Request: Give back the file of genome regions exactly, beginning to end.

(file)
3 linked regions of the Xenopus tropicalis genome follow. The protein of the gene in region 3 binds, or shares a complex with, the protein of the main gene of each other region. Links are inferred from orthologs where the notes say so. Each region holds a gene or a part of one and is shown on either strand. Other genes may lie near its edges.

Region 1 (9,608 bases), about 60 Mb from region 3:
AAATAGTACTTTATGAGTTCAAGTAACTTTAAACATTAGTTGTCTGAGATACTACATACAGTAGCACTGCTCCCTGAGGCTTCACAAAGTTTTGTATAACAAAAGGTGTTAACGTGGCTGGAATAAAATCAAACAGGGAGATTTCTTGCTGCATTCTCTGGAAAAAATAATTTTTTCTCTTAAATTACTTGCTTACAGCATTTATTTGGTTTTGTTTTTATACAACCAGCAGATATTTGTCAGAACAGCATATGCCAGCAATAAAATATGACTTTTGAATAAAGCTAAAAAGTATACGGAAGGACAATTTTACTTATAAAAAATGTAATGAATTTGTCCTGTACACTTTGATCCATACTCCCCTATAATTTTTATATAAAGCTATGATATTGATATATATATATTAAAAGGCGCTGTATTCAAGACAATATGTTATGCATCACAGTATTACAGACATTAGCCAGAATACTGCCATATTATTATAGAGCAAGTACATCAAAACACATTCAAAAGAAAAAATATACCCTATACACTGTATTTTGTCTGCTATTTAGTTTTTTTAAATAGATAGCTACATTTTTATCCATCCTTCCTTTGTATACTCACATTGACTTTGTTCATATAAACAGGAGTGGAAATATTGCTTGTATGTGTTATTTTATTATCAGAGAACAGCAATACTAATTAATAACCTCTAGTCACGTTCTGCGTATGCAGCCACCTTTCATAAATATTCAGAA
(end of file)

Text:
3 linked regions of the Xenopus tropicalis genome follow. The protein of the gene in region 3 binds, or shares a complex with, the protein of the main gene of each other region. Links are inferred from orthologs where the notes say so. Each region holds a gene or a part of one and is shown on either strand. Other genes may lie near its edges.

Region 1 (9,608 bases), about 60 Mb from region 3:
AAATAGTACTTTATGAGTTCAAGTAACTTTAAACATTAGTTGTCTGAGATACTACATACAGTAGCACTGCTCCCTGAGGCTTCACAAAGTTTTGTATAACAAAAGGTGTTAACGTGGCTGGAATAAAATCAAACAGGGAGATTTCTTGCTGCATTCTCTGGAAAAAATAATTTTTTCTCTTAAATTACTTGCTTACAGCATTTATTTGGTTTTGTTTTTATACAACCAGCAGATATTTGTCAGAACAGCATATGCCAGCAATAAAATATGACTTTTGAATAAAGCTAAAAAGTATACGGAAGGACAATTTTACTTATAAAAAATGTAATGAATTTGTCCTGTACACTTTGATCCATACTCCCCTATAATTTTTATATAAAGCTATGATATTGATATATATATATTAAAAGGCGCTGTATTCAAGACAATATGTTATGCATCACAGTATTACAGACATTAGCCAGAATACTGCCATATTATTATAGAGCAAGTACATCAAAACACATTCAAAAGAAAAAATATACCCTATACACTGTATTTTGTCTGCTATTTAGTTTTTTTAAATAGATAGCTACATTTTTATCCATCCTTCCTTTGTATACTCACATTGACTTTGTTCATATAAACAGGAGTGGAAATATTGCTTGTATGTGTTATTTTATTATCAGAGAACAGCAATACTAATTAATAACCTCTAGTCACGTTCTGCGTATGCAGCCACCTTTCATAAATATTCAGAA